AGO 2007 No. 4 - Apr 10 2007
FIREARMS – Whether certain weapons meet the statutory definition of “short-barreled shotgun.”
If a weapon, as originally manufactured, did not meet the statutory definition of a “shotgun,” then the weapon is not a “short-barreled shotgun” for purposes of state law, either as originally manufactured or as later modified.
April 10, 2007
The Honorable Jim Hargrove
Dear Senator Hargrove:
By letter previously acknowledged, you have requested an opinion on the following paraphrased question:
1. Do certain weapons meet the definition of “short-barreled shotguns” set forth in RCW 9.41.010(6), where the weapons, as originally manufactured, are not intended to be shoulder-fired and possess some, but not all, of the characteristics of a shotgun?
A weapon which as originally manufactured was not intended to be shoulder-fired is not a “short-barreled shotgun” as defined in RCW 9.41.010(6). A “short-barreled shotgun” is a weapon that is a “shotgun” with a barrel length less than 18 inches and any weapon made from a “shotgun” if the overall length is less than 26 inches. The statutory definition of a “shotgun,” pursuant to RCW 9.41.010(5), includes a requirement that the weapon be intended to be fired from the shoulder.
With your opinion request, you enclosed a packet of information containing descriptions and diagrams of varied weapons that, as originally manufactured, share some, but not all, of the characteristics of a shotgun. For example, these include:
[original page 2]
- the “witness protection shotgun” and the “super shorty,” each manufactured with a pistol grip and a shortened smooth bore stock that fires a shotgun shell;
- the “mag-light shotgun” that appears to be a commonly sold flashlight that has been converted to fire a shotgun shell; and
- “pen guns” or “cane guns” that are modified pens and canes that may have smooth bore barrels that likely fire bullets and not shotgun shells.
As well as providing a certain utility, many of these weapons may have value to firearms collectors. Your packet also indicates that under federal law, these weapons could be classified as “any other weapon” pursuant to 26 U.S.C.A. § 5845 of the National Firearms Act, 26 U.S.C.A. §§ 5801-72.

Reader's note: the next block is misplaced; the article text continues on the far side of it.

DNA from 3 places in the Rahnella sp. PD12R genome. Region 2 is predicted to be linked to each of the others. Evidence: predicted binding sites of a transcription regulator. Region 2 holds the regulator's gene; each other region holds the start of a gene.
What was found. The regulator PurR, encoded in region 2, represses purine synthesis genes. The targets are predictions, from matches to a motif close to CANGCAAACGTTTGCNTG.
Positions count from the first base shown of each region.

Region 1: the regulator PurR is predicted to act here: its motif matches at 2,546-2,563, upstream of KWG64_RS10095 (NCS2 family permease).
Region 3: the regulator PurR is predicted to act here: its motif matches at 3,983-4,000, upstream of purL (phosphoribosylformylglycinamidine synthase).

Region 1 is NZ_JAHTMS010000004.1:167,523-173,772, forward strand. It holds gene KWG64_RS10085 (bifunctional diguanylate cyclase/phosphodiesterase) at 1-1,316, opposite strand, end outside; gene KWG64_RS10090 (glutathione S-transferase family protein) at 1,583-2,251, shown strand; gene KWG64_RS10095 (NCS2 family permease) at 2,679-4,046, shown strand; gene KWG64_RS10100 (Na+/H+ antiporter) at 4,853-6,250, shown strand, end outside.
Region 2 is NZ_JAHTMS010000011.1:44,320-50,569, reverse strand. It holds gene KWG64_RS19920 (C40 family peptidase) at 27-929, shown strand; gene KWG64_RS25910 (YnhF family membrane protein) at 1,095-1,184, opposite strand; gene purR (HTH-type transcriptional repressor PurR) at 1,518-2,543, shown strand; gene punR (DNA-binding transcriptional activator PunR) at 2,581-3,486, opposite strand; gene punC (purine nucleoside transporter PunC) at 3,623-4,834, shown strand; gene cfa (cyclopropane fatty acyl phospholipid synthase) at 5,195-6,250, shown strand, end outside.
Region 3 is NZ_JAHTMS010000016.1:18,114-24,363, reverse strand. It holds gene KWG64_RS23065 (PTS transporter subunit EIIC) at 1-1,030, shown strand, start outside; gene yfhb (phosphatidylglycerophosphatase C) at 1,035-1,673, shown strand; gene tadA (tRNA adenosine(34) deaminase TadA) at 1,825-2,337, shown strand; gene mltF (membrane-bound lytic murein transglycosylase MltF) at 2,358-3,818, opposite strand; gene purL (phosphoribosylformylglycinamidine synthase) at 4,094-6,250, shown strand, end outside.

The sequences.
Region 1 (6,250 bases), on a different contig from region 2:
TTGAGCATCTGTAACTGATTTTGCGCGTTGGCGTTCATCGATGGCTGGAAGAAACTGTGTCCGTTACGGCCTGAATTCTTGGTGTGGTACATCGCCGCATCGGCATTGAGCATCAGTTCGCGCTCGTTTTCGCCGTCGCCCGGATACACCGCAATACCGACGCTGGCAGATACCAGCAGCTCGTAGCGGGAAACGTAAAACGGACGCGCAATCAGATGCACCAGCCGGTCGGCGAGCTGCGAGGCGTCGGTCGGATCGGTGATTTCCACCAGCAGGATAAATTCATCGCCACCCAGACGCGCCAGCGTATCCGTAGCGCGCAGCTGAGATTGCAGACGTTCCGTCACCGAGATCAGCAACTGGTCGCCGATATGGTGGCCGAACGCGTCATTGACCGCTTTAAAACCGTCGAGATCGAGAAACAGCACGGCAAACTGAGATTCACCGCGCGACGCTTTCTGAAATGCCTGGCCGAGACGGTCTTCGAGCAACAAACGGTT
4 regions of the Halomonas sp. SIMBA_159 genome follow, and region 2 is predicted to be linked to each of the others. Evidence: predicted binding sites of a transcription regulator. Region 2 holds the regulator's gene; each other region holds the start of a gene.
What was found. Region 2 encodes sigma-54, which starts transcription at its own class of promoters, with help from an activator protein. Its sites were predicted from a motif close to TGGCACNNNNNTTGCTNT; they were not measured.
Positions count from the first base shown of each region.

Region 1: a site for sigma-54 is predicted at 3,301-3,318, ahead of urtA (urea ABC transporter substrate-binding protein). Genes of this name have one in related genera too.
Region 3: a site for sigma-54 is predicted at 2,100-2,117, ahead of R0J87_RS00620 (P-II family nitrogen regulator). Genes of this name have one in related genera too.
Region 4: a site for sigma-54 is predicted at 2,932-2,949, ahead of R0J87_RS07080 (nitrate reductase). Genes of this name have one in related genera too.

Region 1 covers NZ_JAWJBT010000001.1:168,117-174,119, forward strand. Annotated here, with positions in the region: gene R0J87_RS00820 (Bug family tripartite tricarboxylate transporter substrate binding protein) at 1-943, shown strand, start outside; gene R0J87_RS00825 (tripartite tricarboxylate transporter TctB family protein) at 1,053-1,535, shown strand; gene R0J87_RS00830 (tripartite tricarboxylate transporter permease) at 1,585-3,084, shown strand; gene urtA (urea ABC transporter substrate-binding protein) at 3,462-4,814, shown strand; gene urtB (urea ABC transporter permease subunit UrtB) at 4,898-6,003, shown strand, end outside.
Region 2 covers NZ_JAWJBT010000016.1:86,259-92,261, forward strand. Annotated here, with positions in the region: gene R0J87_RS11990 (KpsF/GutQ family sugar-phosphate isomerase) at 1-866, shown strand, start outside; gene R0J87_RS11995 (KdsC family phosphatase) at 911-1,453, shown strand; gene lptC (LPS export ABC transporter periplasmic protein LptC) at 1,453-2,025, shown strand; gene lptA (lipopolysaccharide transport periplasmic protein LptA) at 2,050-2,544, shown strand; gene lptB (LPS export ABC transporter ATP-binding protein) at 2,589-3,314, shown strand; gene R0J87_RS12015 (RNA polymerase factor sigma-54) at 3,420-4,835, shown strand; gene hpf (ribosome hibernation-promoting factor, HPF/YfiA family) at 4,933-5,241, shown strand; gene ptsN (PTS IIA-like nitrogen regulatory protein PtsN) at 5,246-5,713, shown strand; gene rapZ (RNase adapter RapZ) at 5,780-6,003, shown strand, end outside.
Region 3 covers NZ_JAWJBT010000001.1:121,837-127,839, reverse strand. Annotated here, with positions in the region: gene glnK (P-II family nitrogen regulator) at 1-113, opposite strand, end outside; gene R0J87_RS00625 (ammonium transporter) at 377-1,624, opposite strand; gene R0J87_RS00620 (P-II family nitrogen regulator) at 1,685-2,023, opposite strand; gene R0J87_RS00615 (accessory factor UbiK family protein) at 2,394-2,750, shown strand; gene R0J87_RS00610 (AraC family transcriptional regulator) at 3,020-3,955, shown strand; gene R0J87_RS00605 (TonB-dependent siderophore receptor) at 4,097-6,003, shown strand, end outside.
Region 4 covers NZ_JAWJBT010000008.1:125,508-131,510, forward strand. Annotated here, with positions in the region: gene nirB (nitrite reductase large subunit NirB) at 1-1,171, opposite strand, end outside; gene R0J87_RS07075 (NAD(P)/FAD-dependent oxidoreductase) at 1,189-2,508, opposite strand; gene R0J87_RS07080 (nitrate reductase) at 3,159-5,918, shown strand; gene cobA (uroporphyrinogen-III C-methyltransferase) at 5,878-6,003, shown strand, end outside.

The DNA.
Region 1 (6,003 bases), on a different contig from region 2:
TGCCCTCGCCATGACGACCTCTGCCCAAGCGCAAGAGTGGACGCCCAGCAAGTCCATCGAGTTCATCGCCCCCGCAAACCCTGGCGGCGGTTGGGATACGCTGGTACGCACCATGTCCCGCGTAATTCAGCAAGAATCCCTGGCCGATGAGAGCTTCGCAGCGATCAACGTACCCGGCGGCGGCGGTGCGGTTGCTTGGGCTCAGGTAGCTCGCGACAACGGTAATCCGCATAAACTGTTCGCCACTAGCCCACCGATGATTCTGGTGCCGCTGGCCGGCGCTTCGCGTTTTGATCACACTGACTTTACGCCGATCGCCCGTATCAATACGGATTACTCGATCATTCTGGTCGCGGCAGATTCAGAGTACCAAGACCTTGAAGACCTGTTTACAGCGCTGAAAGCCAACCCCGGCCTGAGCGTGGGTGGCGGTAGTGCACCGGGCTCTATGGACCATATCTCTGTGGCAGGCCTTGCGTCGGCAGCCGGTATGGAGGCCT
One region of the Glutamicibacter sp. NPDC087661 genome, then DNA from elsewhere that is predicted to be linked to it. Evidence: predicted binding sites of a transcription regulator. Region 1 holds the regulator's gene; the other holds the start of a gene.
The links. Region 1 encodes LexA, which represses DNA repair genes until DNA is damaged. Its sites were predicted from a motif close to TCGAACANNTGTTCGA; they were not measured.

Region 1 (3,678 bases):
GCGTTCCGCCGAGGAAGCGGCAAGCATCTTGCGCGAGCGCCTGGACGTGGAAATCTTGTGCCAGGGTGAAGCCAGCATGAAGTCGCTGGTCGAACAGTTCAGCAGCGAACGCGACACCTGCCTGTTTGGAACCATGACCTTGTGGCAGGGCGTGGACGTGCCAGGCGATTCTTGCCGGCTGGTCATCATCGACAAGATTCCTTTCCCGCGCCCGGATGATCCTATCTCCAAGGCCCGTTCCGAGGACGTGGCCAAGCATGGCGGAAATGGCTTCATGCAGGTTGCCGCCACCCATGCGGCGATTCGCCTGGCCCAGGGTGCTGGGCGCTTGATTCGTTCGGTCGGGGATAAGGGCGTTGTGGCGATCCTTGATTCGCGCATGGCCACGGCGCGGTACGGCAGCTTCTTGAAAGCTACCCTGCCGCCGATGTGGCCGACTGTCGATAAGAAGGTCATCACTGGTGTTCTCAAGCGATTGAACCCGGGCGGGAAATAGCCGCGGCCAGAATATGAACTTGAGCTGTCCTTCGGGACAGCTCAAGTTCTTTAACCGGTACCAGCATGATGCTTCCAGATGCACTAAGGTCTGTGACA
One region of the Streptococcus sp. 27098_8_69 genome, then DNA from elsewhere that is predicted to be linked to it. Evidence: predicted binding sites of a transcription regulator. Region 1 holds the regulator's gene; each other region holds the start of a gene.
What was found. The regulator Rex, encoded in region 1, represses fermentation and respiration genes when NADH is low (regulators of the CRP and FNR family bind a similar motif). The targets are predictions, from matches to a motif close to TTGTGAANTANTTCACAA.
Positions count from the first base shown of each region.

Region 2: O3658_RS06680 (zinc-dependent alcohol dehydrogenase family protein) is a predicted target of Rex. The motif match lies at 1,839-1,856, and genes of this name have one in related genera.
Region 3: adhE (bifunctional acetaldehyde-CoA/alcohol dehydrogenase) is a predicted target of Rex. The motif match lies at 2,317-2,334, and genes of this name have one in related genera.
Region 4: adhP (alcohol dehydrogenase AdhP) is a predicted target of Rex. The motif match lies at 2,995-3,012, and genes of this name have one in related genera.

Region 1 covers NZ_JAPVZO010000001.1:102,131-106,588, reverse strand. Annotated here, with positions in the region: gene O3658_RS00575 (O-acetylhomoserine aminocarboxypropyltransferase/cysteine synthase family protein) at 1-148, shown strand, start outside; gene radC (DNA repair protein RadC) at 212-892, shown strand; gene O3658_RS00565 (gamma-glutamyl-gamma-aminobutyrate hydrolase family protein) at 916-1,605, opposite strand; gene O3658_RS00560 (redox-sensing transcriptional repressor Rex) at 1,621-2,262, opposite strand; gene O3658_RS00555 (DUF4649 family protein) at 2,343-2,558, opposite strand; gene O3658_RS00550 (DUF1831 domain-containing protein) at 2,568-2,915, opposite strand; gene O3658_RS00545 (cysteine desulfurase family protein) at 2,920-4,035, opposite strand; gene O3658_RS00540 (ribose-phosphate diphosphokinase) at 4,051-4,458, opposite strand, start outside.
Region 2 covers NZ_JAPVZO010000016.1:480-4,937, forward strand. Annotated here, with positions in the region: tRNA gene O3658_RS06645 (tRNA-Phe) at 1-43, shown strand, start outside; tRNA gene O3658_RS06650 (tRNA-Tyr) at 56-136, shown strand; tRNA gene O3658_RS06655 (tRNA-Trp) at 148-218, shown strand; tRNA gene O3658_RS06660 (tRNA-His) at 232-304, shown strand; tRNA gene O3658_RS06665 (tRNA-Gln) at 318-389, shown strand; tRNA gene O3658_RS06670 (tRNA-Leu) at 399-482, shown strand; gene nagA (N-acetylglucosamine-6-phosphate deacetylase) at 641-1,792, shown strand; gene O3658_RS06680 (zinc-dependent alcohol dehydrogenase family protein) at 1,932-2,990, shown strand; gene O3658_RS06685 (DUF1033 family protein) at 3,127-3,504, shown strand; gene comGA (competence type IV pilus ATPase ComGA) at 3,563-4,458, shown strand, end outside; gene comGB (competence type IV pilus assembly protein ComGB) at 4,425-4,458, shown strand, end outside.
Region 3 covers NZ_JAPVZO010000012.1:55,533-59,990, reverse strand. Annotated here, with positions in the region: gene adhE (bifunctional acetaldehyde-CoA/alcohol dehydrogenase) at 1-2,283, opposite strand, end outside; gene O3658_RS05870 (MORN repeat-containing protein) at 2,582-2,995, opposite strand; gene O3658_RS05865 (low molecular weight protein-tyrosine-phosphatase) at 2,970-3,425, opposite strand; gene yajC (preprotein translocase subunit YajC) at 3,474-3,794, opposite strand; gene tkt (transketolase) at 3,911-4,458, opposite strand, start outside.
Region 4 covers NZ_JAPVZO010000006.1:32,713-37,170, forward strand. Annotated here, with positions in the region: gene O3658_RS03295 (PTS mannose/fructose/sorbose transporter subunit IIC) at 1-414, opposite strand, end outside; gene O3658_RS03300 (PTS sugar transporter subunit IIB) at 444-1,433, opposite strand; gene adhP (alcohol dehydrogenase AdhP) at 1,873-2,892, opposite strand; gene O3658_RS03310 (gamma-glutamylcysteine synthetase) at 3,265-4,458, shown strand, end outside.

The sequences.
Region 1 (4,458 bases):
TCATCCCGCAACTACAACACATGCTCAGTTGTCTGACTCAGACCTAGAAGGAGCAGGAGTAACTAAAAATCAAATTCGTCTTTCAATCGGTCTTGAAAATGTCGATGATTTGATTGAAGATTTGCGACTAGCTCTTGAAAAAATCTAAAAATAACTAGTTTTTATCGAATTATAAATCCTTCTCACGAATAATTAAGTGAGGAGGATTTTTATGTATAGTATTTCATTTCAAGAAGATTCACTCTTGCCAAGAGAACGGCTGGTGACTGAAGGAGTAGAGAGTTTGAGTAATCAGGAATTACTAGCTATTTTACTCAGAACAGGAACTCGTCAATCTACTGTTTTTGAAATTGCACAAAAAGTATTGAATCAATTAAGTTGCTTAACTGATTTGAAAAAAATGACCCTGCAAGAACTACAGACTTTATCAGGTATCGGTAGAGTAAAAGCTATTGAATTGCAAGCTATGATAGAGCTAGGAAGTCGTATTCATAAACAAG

The Legislature amended RCW 9.41.010 to define “shotgun” and “short-barreled shotgun” and amended RCW 9.41.190, making the possession of a short-barreled shotgun illegal with certain exceptions. Laws of 1994, 1stSpec.Sess., ch.7, §§ 401, 420. The amendments were part of a comprehensive enactment titled “AN ACT relating to violence prevention”, and its intent was in part to reduce “the unlawful use of and access to firearms”. Id at § 101. The Legislature has defined the term “short-barreled shotgun” as
ashotgun having one or more barrelsless than eighteen inches in length and any weapon made from a shotgun by any means of modification if such modified weapon has an overall length of less than twenty-six inches.
RCW 9.41.010(6) (emphasis added). This definition of “short-barreled shotgun” relies on the definition of “shotgun” to describe a different type of shotgun that varies by its size. In other words, a weapon is a “short-barreled shotgun” if it either (1) meets the definition of a “shotgun” with a shortened barrel or (2) is made from a weapon that, as originally manufactured, met the definition of a “shotgun.” The definition of “shotgun” is
a weapon with one or more barrels, designed or redesigned, made or remade, and intended to be fired from the shoulder and designed or redesigned, made or remade, and intended to use the energy of the explosive in a fixed shotgun shell to fire through a smooth bore either a number of ball shot or a single projectile for each single pull of the trigger.
[original page 3] RCW 9.41.010(5) (emphasis added). The definition gives four distinct characteristics of a shotgun that differentiates it from other firearms such as pistols, rifles, and machine guns: (1) The weapon is intended to be fired from the shoulder; (2) the weapon uses the explosive in a fixed shotgun shell; (3) the weapon fires either a number of ball shot or a single projectile for each single pull of the trigger; and (4) the projectiles are fired through a smooth bore.